How balloons could soak up carbon and fight climate change

The floating balloons carry the direct air capture technology as high as 52,800 feet — higher than an airplane's cruising altitude.

Big machines with giant fans suck in atmospheric air, scrub the CO2 from it, and bury the CO2 forever. It may sound futuristic, but the technology is real. Called “direct air capture,” it would function as an air filter for planet Earth, removing the most common greenhouse gas from the atmosphere.

But as good as it sounds, it probably won’t solve our CO2 problem yet. The energy costs, and therefore dollar costs, are still too high, and the amount of CO2 removed is still too small.

A new startup in Germany has a solution: Instead of sucking atmospheric CO2 from a grounded station, why not strap it to balloons and float it into the atmosphere, where nature can do most of the work?

The project: The startup High Hopes aims to capture CO2 from more than 50,000 feet. It has already launched several innovative balloons into the atmosphere and hopes to send more later this year.

The idea is that the air is cool enough at very high altitudes that CO2 more easily begins to transform into dry ice. It only needs a little extra cooling power, which High Hopes provides with floating air compressors, to fully transform the high altitude CO2 into dry ice. Then, CO2 snowflakes can be stored in a vessel and transported back to Earth, where they are buried or stored permanently.

Cooling the air to -109 F, the temperature required for dry ice to form, takes a lot of energy. But, by sending the airborne compressors to where the air is naturally much cooler, High Hopes reduces the energy requirements.

“If you look at the numbers, a huge part of it is energy,” Eran Oren, chief scientist at High Hopes, told Fast Company. “So it makes sense to think of this problem as, how can I constrain the amount of energy needed per metric ton of carbon dioxide that I capture?”

The machines are about the size of two regular refrigerators. Each one will float for 8-10 hours, return to Earth to unload the captured CO2 at a ground station, then head back to the sky to do it all again.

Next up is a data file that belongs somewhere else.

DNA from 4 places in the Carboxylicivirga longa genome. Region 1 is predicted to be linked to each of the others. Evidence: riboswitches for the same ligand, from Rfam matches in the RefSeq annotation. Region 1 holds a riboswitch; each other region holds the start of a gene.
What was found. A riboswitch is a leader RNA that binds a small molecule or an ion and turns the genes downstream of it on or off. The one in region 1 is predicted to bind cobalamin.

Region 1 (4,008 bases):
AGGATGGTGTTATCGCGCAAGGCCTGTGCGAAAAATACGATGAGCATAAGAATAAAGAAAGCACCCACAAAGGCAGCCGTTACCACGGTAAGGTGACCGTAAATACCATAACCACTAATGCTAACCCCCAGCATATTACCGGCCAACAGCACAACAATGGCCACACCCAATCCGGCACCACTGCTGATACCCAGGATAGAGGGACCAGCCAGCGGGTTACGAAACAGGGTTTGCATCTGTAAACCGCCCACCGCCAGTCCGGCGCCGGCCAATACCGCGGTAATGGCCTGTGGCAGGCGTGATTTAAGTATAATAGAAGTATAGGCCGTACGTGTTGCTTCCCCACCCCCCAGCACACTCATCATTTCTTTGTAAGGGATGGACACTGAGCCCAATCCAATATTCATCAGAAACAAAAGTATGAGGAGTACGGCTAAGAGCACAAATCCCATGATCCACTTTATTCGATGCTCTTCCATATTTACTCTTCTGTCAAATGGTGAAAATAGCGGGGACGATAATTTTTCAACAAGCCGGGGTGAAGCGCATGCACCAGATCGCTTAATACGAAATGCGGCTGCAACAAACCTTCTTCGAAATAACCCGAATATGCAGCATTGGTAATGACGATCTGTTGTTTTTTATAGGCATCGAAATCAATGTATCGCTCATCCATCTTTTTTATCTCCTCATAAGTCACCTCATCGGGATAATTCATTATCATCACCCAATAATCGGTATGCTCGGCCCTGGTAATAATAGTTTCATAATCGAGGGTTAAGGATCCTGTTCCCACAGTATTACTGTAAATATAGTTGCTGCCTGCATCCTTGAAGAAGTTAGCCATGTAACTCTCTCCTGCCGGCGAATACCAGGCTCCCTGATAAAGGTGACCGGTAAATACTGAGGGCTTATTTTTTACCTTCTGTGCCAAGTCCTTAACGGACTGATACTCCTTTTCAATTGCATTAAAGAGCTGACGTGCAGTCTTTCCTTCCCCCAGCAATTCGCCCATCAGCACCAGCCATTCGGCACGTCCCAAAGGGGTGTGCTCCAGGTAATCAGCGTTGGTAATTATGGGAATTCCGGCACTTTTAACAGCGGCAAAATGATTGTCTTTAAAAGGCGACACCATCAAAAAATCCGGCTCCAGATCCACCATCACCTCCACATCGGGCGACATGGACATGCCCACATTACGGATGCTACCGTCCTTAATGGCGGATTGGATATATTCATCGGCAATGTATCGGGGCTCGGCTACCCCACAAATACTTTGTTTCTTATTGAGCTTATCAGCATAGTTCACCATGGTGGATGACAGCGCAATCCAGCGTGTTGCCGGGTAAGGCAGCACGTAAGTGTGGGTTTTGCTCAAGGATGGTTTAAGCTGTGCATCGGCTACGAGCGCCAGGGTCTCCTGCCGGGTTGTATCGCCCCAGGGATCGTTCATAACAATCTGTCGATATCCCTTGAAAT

Will it help? There is a broad agreement, even from proponents of direct air capture, that it is only one piece of the solution. We will need to reduce emissions, utilize biological drawdown techniques (like supertrees that store large amounts of carbon or offshore kelp farms), and design policy to help us reach our decarbonization goals.

However, almost all scenarios for meeting the most ambitious climate targets will require removing CO2 from the air, one way or another.

“The global climate crisis is only getting worse, and we must act quickly,” Oren told Power Engineering International. “By making this adjustment — putting the technology in the sky — we have the ability to undo our carbon footprint.”

Oren, reports Fast Company, says that one balloon can capture one metric ton of CO2 each day, but it costs less than half other ground-based direct air capture technology. But the U.S. Energy Information Administration estimated that in 2019, the global emissions of energy-related carbon dioxide reached 33.1 billion metric tons in one year. At that rate, it would take a whole lot of balloons to keep up.

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